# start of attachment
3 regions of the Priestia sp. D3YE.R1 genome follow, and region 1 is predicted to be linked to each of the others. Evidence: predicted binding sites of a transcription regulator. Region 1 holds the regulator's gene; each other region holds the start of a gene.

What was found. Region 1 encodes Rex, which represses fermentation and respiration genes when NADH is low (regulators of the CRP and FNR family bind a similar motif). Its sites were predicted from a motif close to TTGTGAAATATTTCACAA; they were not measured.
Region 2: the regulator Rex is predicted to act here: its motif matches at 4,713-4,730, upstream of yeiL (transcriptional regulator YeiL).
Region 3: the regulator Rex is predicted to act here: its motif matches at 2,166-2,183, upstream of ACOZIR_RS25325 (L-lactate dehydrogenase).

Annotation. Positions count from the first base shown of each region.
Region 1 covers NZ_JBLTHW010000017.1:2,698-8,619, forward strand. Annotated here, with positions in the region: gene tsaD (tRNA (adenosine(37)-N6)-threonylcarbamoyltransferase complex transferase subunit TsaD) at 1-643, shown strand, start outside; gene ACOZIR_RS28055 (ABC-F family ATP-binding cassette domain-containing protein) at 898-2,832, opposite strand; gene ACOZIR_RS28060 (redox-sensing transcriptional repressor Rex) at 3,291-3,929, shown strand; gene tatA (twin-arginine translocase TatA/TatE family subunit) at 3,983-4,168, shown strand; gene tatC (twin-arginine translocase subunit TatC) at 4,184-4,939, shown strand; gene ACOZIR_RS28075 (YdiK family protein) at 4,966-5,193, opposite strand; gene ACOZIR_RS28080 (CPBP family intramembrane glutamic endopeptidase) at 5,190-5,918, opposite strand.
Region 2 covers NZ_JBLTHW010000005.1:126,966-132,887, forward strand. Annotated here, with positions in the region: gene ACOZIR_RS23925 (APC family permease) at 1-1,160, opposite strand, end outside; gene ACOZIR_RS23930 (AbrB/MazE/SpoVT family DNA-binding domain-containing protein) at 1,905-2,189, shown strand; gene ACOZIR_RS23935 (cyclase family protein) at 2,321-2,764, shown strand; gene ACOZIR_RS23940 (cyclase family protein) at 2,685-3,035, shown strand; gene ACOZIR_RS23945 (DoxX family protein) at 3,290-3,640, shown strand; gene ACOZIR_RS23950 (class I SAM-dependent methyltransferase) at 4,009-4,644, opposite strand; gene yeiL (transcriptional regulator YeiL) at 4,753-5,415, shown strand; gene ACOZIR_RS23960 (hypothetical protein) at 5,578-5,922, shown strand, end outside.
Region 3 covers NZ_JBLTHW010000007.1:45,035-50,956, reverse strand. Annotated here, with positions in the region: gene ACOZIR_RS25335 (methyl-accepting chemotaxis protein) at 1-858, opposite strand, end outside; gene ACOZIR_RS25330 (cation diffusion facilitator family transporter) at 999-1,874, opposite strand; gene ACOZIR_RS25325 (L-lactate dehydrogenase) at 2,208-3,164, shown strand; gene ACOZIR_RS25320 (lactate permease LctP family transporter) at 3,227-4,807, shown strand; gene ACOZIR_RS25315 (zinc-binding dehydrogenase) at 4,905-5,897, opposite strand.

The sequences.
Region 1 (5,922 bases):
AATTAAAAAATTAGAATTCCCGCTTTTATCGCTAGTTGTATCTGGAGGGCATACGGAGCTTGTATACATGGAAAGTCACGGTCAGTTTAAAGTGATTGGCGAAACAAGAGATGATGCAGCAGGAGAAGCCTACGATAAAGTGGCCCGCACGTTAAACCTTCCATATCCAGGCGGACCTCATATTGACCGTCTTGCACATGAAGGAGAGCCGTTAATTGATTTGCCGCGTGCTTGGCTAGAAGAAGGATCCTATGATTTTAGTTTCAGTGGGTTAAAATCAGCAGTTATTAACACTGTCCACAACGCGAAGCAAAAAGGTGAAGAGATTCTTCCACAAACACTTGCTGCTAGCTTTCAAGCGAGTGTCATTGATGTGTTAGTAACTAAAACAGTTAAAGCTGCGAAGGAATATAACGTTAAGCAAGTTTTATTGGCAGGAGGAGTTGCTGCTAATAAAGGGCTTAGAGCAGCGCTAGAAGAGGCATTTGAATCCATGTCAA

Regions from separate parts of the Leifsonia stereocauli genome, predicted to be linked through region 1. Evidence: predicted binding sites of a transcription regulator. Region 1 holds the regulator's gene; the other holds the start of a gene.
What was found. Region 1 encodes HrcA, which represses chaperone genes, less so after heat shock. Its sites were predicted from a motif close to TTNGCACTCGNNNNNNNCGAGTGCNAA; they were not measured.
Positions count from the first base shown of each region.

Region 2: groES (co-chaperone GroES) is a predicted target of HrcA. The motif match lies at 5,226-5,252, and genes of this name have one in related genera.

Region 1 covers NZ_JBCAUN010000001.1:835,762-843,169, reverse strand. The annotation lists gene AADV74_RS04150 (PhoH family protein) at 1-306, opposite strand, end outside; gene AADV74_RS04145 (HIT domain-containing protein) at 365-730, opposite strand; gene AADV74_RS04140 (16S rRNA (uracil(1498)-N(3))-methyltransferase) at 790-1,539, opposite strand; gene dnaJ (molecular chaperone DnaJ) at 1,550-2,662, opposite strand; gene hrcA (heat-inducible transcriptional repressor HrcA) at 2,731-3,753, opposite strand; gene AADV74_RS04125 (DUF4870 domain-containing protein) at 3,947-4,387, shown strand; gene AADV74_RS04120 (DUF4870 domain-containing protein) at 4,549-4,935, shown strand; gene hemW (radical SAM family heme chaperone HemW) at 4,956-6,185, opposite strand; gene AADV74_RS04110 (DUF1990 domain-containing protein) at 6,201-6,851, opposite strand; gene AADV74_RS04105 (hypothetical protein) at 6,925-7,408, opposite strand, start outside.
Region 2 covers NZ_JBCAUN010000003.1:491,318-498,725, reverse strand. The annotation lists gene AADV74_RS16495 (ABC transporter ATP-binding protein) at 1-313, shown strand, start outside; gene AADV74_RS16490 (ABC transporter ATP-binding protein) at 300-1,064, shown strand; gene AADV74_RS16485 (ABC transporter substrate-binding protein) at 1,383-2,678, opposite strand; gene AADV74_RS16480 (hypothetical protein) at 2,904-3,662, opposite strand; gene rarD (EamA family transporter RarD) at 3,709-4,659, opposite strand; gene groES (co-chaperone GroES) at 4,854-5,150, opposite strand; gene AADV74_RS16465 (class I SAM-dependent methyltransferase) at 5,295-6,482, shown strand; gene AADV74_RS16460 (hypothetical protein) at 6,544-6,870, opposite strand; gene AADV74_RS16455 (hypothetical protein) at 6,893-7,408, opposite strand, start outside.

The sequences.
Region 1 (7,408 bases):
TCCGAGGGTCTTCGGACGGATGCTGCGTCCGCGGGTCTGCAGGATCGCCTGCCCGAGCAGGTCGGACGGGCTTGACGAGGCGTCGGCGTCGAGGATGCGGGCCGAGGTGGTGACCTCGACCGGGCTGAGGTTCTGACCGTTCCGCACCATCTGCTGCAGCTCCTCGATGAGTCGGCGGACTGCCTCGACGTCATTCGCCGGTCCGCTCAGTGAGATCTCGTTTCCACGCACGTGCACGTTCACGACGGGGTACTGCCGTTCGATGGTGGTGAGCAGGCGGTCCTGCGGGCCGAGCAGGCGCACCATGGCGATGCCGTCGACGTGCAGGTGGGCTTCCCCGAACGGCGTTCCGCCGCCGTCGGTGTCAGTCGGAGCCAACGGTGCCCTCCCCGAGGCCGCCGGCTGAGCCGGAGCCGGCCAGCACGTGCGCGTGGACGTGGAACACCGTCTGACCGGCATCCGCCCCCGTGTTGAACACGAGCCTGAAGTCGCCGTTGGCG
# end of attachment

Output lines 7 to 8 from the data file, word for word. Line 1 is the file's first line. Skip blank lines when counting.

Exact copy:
Region 2 covers NZ_JBLTHW010000005.1:126,966-132,887, forward strand. Annotated here, with positions in the region: gene ACOZIR_RS23925 (APC family permease) at 1-1,160, opposite strand, end outside; gene ACOZIR_RS23930 (AbrB/MazE/SpoVT family DNA-binding domain-containing protein) at 1,905-2,189, shown strand; gene ACOZIR_RS23935 (cyclase family protein) at 2,321-2,764, shown strand; gene ACOZIR_RS23940 (cyclase family protein) at 2,685-3,035, shown strand; gene ACOZIR_RS23945 (DoxX family protein) at 3,290-3,640, shown strand; gene ACOZIR_RS23950 (class I SAM-dependent methyltransferase) at 4,009-4,644, opposite strand; gene yeiL (transcriptional regulator YeiL) at 4,753-5,415, shown strand; gene ACOZIR_RS23960 (hypothetical protein) at 5,578-5,922, shown strand, end outside.
Region 3 covers NZ_JBLTHW010000007.1:45,035-50,956, reverse strand. Annotated here, with positions in the region: gene ACOZIR_RS25335 (methyl-accepting chemotaxis protein) at 1-858, opposite strand, end outside; gene ACOZIR_RS25330 (cation diffusion facilitator family transporter) at 999-1,874, opposite strand; gene ACOZIR_RS25325 (L-lactate dehydrogenase) at 2,208-3,164, shown strand; gene ACOZIR_RS25320 (lactate permease LctP family transporter) at 3,227-4,807, shown strand; gene ACOZIR_RS25315 (zinc-binding dehydrogenase) at 4,905-5,897, opposite strand.